It's true—flowers have power. Being outside in nature—whether it's a backyard, tending a balcony flower pot, or in the garden—relieves stress and makes us feel better. This may be one reason why spring seems to perk up our happiness factor—who doesn't feel a little boost when you see your first crocus and, perhaps, a momentary flashback to springs past?
A study by researchers at Kansas State University showed that contact with flowering plants has a direct effect on patients' psychological and psychological well-being. Patients with flowering plants in their rooms during post-op recovery from appendectomies took less pain meds, had lower blood pressure and heart rate, and generally lower symptoms of pain, anxiety, and fatigue. This study showed that plants were better than cut flowers for patients because of the plant's longevity and since patients became involved in their care—watering, moving them, etc.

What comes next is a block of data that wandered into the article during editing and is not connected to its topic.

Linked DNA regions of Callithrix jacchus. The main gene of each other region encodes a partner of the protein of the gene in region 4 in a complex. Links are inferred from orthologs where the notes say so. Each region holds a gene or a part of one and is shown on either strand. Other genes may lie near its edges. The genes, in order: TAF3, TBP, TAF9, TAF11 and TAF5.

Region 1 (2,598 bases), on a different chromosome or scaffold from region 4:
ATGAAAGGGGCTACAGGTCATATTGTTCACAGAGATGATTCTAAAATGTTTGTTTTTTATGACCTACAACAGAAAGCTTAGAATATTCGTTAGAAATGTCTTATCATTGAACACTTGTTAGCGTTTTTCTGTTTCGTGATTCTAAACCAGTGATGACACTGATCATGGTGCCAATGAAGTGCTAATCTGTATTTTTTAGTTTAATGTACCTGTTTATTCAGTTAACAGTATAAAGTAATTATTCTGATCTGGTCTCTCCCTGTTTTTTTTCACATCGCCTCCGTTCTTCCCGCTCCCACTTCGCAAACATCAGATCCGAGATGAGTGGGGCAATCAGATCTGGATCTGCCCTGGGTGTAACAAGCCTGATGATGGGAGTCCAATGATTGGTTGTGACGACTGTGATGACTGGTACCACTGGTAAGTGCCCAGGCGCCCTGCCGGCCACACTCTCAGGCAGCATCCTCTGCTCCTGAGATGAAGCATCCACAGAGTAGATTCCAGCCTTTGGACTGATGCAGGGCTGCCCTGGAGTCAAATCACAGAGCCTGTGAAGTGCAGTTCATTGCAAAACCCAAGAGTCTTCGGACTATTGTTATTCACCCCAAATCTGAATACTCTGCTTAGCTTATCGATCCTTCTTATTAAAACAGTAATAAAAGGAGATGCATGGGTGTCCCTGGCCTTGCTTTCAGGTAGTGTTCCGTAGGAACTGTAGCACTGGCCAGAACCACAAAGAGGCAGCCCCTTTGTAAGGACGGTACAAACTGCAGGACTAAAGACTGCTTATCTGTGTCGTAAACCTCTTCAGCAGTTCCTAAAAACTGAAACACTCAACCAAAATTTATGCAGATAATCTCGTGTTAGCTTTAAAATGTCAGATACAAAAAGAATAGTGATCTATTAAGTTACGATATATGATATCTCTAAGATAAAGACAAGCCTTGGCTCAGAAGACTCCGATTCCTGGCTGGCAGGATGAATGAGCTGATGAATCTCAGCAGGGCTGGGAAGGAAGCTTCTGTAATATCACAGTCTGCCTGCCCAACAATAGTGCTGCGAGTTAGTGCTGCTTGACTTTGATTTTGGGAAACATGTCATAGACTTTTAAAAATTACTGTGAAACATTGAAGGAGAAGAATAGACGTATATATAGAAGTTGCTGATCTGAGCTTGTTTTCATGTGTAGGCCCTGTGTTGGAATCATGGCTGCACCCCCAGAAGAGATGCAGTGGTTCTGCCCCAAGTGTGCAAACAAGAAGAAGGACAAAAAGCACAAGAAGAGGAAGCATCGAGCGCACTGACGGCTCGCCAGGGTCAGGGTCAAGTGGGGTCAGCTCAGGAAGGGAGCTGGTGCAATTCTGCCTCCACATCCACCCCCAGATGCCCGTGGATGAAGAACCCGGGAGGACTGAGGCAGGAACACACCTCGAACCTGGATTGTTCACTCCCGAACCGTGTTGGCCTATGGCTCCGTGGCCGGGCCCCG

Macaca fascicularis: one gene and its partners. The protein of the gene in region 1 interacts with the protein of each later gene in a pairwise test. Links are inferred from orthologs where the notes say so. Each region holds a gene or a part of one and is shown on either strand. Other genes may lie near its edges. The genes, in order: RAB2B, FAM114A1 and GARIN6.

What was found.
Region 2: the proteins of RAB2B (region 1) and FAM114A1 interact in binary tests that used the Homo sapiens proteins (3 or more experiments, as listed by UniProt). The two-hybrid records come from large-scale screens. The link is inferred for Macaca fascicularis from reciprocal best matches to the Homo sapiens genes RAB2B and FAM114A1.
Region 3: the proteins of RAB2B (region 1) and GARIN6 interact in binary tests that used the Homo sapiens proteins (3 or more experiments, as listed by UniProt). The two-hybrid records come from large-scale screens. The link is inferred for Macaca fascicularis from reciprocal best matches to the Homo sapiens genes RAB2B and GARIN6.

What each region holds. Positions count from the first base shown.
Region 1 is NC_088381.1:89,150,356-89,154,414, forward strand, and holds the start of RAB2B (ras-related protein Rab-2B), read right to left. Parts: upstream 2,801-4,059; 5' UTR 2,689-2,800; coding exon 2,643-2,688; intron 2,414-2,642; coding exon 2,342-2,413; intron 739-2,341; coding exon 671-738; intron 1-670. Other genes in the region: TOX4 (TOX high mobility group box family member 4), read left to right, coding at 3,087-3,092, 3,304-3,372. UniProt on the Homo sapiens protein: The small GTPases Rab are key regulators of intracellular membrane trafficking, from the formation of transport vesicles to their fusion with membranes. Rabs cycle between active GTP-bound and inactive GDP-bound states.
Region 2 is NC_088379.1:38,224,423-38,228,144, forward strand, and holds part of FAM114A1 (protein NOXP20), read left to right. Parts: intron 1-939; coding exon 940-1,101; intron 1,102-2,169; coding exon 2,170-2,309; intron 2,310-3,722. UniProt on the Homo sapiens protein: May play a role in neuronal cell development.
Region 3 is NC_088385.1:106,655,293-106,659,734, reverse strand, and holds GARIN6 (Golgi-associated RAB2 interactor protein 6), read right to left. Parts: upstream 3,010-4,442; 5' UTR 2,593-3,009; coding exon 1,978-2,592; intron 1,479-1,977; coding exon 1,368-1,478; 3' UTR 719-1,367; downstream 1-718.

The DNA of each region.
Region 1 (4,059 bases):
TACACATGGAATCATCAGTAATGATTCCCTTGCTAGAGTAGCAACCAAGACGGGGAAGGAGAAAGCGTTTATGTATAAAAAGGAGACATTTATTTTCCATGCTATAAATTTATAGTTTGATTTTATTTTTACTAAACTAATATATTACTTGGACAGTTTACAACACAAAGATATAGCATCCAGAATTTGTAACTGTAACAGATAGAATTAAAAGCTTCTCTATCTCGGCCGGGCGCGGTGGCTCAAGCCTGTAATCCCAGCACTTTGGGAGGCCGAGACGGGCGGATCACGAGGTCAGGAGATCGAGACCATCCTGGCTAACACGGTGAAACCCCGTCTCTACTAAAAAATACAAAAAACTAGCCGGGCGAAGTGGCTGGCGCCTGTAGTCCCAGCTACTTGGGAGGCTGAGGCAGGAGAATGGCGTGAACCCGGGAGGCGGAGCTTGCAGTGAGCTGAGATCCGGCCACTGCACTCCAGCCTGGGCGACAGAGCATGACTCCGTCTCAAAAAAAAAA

Boost your creativity with plants
According to a landmark European study, there are cognitive and creative benefits to having plants in the office—even plain green ones. This may explain the greenery in many business interior landscapes. Plus they help with stress and relaxation, which could explain why plants are so common in doctor's (and dentist's(!) offices.
Flowers aid relaxation and stress reduction, but choose your colors well. Vivid and saturated tones are energizing, while “less saturated colors are calming,” as are colors near each other on the color wheel. are colors near each other on the color wheel. More from Huffington Post.
And if you're giving a thank you or a hosting gift —say it with flowers on top and you won't go wrong! According to a study at Rutgers University in New Jersey, recipients of gifts (a candle, flowers, fruit basket) reacted with true and heartfelt smiles (known as the Duchenne smile) and were still feeling the boost of the gift of flowers three days later.